by Floyd Alvin Galloway
Special to the NNPA from the Arizona Informant
Before there was Air, there was the Doctor. On May 9, Dr. J., Julius Erving made a house call to Phoenix, for the multi- chamber and organizational mixer sponsored by the Greater Phoenix Black Chamber of Commerce. NBA legend Erving was known for his eagle like soaring dunks way before Air Jordan came into the vocabulary.
Held at U.S. Airways Center Pavilion, the proceeds from the event benefited Teleos Preparatory Academy, a faith based school located on the campus of Pilgrim Rest Baptist Church in Phoenix.
Members of several business organizations attended the event to hear and meet NBA Hall of Famer Julius Erving. After retiring from basketball over 25 years ago, Erving has had a successful business career. In the audience were Dr. J’s former teammates Brian Taylor, Earl “The Twirl” Cureton and formidable foe, Joe “Jumpin Joe” Caldwell.
Caldwell, a former ASU basketball standout was ostracized by the pros after he advocated for players to receive their fair share of basketball revenues. After 11 years in the NBA and ABA, “The Curt Flood” of basketball was banned from basketball. “Joe was the one that guarded me the best,” said Erving.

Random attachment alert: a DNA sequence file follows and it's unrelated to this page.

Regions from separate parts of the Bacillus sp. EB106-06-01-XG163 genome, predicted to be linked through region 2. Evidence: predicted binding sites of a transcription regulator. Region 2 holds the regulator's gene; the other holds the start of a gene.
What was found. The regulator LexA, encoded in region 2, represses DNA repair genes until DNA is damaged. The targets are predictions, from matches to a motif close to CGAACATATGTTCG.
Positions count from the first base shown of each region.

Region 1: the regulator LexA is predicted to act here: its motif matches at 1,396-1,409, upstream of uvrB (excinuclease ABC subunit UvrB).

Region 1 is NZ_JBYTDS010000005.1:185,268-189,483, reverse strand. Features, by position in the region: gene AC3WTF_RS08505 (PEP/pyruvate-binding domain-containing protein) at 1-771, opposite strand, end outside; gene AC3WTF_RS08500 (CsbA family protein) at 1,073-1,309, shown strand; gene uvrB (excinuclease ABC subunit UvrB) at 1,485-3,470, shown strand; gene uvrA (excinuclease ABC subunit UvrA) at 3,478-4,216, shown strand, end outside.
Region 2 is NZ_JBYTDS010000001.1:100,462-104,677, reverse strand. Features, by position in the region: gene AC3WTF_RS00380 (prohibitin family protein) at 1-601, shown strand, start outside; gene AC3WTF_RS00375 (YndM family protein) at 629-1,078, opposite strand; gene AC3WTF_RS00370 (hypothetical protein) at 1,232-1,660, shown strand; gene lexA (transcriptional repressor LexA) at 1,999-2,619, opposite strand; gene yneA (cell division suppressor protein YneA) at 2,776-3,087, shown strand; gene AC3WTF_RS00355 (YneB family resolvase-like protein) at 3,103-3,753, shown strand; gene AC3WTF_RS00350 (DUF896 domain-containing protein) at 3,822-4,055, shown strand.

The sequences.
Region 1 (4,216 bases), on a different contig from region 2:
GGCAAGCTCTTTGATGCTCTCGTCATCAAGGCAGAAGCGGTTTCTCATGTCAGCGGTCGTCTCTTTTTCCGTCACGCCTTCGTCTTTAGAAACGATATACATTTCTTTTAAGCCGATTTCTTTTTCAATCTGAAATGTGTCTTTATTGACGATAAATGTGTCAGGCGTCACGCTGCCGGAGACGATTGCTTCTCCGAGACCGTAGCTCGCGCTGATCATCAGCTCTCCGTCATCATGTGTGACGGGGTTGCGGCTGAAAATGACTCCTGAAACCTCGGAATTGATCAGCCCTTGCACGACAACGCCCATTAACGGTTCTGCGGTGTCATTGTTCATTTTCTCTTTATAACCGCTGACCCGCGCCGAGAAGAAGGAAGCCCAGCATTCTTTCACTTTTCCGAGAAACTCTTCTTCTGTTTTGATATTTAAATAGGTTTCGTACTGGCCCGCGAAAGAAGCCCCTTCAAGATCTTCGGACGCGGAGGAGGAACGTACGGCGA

Erving also noted Caldwell had been blackballed by the league for standing up for his convictions. Players today are reaping the benefits of his long fight for economic reciprocity.
Earl Cureton, an assistant coach with the Phoenix Mercury, played 12 years in the NBA.
Taylor is the executive director of Teleos, a graduate of Princeton University and he played ten years in the NBA & ABA. After retiring from basketball, an education advocate, Taylor has been a successful businessman and education administrator.
Dr. J was introduced by his long time friend, a basketball Hall of Famer in her own right, Ann Meyers-Drysdale, vice president of the Phoenix Suns and the Phoenix Mercury.
Erving noted the importance of education. A good student-athlete in college he acknowledges a sound educational foundation is key to success in any area.
The GPBCC focuses on five points of operation or “pillars”, according to Kerwin Brown, president and CEO of the group, advocacy, business development, entrepreneur training, contracting, access to capital.
The mission of the Greater Phoenix Black Chamber of Commerce is to improve the economic development of our business entrepreneurs and the communities for which we serve. The organization serves as the cornerstone for educational training, resource programs, resources and economic growth opportunities with a specific emphasis on “Business in Action.”